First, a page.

There’s nothing quite like a wooden garden bench to inspire a feeling of calm serenity. Its natural composition is a perfect match to the creations of nature that you so artfully weave together. The trouble is”¦when trying to find that perfect wooden bench, there are so many to choose from. You’ll find everything from a very expensive teak beach, down to a bench that’s not made of wood at all, but designed to look like wood. You can order online, purchase at your local Walmart, or buy from a home improvement store.
But how do you know you’re getting something that will last? After all, not all wooden benches are created equal. If you want to be sure that the bench you purchase will be around to pass on to the kids, read on for a quick description of the various types of woods you’re likely to find, and you’ll be much better prepared when you go shopping.
A common wood for outdoor furniture, western cedar is a good choice in some applications. The resins in the wood make it naturally insect repellent and rot resistant. Cedar is lightweight, so if you plan on moving your furniture around, this might be the best choice for you. Cedar can be painted or stained to match your home or existing furniture.
There are a couple of drawbacks from using cedar. First, the wood is much softer than typical hardwoods, and therefore will scratch and dent much more easily. Cedar is not as strong as the hardwoods either, so the construction must take that into account and beef things up, or your bench will seem rather flimsy. Cedar needs regular upkeep in order to maintain it. It is recommended that your cedar bench be cleaned and treated at least annually. If left without treatment, cedar will gray quickly, and will become very rough due to the softness of the grain.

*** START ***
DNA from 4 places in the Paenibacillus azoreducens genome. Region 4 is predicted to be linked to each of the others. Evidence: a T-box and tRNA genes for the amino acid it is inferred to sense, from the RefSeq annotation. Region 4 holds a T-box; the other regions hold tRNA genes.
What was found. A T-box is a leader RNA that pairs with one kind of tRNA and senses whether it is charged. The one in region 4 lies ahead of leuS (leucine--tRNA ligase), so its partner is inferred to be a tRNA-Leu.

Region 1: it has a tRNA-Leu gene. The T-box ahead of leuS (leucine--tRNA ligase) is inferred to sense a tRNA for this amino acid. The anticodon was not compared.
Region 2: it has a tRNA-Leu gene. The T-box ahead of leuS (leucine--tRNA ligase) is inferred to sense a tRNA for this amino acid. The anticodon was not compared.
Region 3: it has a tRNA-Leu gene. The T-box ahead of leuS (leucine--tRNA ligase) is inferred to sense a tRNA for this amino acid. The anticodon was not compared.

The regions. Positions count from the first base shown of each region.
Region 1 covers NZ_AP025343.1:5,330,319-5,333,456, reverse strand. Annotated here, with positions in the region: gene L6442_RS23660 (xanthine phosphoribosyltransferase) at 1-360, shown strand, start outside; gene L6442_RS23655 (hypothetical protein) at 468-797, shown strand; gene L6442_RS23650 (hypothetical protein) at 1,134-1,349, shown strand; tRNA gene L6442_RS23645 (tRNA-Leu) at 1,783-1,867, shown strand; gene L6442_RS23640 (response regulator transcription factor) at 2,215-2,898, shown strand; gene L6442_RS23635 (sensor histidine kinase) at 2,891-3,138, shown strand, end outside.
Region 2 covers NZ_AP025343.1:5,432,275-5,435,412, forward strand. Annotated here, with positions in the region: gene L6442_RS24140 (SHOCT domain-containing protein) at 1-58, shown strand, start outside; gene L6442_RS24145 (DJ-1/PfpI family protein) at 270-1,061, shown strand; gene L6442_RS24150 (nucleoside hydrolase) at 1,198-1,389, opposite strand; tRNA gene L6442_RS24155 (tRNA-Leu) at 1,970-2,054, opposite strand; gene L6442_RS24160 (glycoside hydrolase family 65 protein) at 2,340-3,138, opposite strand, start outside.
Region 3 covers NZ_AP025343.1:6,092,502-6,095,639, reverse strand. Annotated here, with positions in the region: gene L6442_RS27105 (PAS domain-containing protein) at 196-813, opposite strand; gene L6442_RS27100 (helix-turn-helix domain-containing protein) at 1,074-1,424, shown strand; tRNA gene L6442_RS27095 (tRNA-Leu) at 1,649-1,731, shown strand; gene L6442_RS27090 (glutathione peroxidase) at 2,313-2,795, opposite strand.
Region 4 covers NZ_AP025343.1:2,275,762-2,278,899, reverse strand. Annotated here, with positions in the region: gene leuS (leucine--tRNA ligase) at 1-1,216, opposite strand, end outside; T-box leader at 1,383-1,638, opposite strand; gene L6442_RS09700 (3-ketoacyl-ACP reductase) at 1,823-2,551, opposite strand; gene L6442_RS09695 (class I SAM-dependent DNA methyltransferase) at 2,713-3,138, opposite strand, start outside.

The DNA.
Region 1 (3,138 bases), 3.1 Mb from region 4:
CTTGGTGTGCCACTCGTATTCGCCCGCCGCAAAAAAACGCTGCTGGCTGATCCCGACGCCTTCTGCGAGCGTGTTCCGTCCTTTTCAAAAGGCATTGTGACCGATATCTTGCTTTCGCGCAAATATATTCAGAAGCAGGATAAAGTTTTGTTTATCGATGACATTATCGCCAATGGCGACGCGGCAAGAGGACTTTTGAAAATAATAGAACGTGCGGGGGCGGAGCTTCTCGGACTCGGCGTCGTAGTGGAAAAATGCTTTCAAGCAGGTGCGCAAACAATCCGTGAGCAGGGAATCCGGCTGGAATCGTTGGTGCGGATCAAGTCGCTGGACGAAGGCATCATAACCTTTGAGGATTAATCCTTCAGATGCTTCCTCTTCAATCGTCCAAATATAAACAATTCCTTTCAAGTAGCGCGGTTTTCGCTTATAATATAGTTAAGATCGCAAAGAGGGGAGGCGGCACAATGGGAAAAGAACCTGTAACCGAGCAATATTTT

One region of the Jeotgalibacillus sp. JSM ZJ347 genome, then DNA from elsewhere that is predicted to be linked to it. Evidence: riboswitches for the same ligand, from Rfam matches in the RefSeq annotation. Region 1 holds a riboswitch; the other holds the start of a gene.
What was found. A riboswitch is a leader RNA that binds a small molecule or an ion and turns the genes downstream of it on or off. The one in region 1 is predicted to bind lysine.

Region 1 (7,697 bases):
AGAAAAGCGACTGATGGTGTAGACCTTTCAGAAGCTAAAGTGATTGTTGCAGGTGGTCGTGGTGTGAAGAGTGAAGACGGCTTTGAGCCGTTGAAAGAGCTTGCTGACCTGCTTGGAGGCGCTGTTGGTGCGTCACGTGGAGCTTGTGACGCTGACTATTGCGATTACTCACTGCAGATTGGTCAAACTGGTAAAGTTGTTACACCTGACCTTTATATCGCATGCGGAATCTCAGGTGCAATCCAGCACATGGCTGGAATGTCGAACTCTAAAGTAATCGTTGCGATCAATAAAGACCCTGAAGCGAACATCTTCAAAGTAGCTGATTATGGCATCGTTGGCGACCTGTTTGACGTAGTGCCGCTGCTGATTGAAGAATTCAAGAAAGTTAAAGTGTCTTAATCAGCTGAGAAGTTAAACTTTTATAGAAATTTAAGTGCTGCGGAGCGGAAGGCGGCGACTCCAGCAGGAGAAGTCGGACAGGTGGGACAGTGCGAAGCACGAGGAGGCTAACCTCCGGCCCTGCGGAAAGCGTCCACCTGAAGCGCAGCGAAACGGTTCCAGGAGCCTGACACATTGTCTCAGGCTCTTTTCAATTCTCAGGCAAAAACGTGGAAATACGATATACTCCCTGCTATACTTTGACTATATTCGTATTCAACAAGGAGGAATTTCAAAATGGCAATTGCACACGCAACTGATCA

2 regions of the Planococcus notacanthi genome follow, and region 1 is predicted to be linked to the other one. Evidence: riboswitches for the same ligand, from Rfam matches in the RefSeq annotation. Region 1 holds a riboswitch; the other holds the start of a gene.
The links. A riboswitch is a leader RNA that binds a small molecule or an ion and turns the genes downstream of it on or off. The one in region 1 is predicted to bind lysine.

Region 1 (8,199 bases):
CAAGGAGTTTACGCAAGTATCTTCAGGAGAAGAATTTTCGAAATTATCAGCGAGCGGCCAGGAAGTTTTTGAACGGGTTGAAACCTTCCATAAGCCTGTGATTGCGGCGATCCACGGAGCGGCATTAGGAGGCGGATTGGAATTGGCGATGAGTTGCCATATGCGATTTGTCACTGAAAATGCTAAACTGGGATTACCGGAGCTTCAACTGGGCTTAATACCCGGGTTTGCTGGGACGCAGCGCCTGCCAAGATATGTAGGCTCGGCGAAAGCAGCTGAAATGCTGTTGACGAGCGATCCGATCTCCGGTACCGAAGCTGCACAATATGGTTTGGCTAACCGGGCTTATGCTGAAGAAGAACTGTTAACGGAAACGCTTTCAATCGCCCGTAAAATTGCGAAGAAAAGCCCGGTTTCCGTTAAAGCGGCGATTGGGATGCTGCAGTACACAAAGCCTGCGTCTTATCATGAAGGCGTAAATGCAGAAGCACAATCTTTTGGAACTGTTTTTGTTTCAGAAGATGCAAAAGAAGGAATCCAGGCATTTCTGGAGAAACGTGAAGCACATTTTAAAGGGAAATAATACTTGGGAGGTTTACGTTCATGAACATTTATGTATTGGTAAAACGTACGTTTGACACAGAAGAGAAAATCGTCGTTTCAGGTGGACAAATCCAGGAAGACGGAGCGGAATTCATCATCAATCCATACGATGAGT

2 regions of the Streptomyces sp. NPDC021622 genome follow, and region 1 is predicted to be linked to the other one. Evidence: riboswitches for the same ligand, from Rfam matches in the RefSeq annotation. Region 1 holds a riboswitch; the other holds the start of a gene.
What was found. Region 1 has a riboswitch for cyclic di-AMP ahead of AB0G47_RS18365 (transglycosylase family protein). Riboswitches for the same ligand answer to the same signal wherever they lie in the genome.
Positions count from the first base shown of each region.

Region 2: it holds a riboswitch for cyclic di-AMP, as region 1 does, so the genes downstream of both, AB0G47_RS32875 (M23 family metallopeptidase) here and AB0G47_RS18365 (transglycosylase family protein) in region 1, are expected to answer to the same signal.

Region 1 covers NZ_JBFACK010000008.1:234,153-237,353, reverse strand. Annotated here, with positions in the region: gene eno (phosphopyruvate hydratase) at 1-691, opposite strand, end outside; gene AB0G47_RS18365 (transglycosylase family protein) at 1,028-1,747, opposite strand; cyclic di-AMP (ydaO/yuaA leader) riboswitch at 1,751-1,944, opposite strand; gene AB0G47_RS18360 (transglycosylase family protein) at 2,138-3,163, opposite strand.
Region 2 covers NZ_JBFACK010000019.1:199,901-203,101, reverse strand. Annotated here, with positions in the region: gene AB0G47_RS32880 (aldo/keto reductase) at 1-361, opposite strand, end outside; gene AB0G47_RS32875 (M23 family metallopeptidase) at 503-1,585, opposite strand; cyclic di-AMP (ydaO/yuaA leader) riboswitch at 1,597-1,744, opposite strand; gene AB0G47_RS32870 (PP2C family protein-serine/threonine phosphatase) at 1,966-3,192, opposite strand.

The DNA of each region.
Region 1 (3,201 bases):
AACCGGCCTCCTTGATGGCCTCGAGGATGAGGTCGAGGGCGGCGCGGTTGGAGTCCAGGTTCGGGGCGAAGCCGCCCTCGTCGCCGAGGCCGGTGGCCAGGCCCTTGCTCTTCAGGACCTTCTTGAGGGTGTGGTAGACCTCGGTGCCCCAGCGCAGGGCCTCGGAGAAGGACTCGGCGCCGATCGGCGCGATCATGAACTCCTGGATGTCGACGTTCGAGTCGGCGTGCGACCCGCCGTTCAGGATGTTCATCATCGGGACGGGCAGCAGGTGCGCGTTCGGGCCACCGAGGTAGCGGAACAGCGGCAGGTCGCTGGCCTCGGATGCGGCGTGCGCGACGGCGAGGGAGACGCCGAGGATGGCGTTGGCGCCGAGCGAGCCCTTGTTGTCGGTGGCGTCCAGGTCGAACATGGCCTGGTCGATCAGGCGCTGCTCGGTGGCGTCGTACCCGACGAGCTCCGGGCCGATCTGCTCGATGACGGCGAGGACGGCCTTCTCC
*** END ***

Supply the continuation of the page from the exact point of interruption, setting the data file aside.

Cypress is a good choice for outdoor furniture, even though it is not as common as cedar. It contains a natural preservative, making it resistant to rotting and insects. Cypress is very durable and resists shrinking, expanding, and warping. You could almost say it repels the effects of rain, snow, and sun, making it a great choice for furniture that is exposed to the elements.
Cypress can be stained or painted, but you really don’t need to. The wood will weather to a handsome gray over time, but will maintain its high quality and good condition. The fact that this wood performs brilliantly for years with little or no maintenance, makes it perfect for busy lifestyles.
Redwood, like cedar, is fairly soft, making it susceptible to scratches and dents.
Teak has long been considered the Cadillac of woods for outdoor furniture, and with good reason. Teak has a very tight grain that gives it superiority in many of the qualities desired in outdoor furniture, including low shrinkage and swelling, good color with age, natural decay resistance, natural oils that repel water, and incredible strength. It is relatively maintenance free, requiring only an application of teak oil once annually, wiped on with a clean cloth. Furniture made of teak will very likely last a lifetime.
There are two things that can be considered negatives for using teak:
- The high cost.
- The non-eco-friendly reputation. Many teak furniture companies are overcoming this negative image by using teak that comes only from sustainable forests where they are actively involved in replanting.
Similar to teak in many ways, Shorea is another tropical hardwood that is a great choice for outdoor furniture. It is slightly cheaper than teak, very strong, and resistant to daily wear and tear. Its tight grain pattern makes is durable and resistant to the effects of weather. It is rot-resistant and combats insect attacks. Shorea also weathers to a nice gray patina, although an annual application of teak oil can retard this process.
Honduran Mahogany is similar to Shorea and Teak, although not as stable. It has a good color, resists rot and insects, and repels water with its natural oils. It is also very strong. Honduran Mahogany is grown on plantations instead of the rain forest, so its use is more environmentally acceptable. The downside is, it shrinks and swells more than teak, which leads to some checking and splitting. If you do opt for this wood, make sure that it is Honduran Mahogany, as there are several other mahoganies that have different characteristics, and are not nearly as suitable for outdoor use.
Now It’s Your Choice
If money were not an issue, I would opt for teak as the wood of choice. Following that, I would look at Shorea, and then probably Cypress. Keep in mind that these are personal choices, and all characteristics of the wood need to be considered in order to make the best decision for you. Happy shopping for your bench!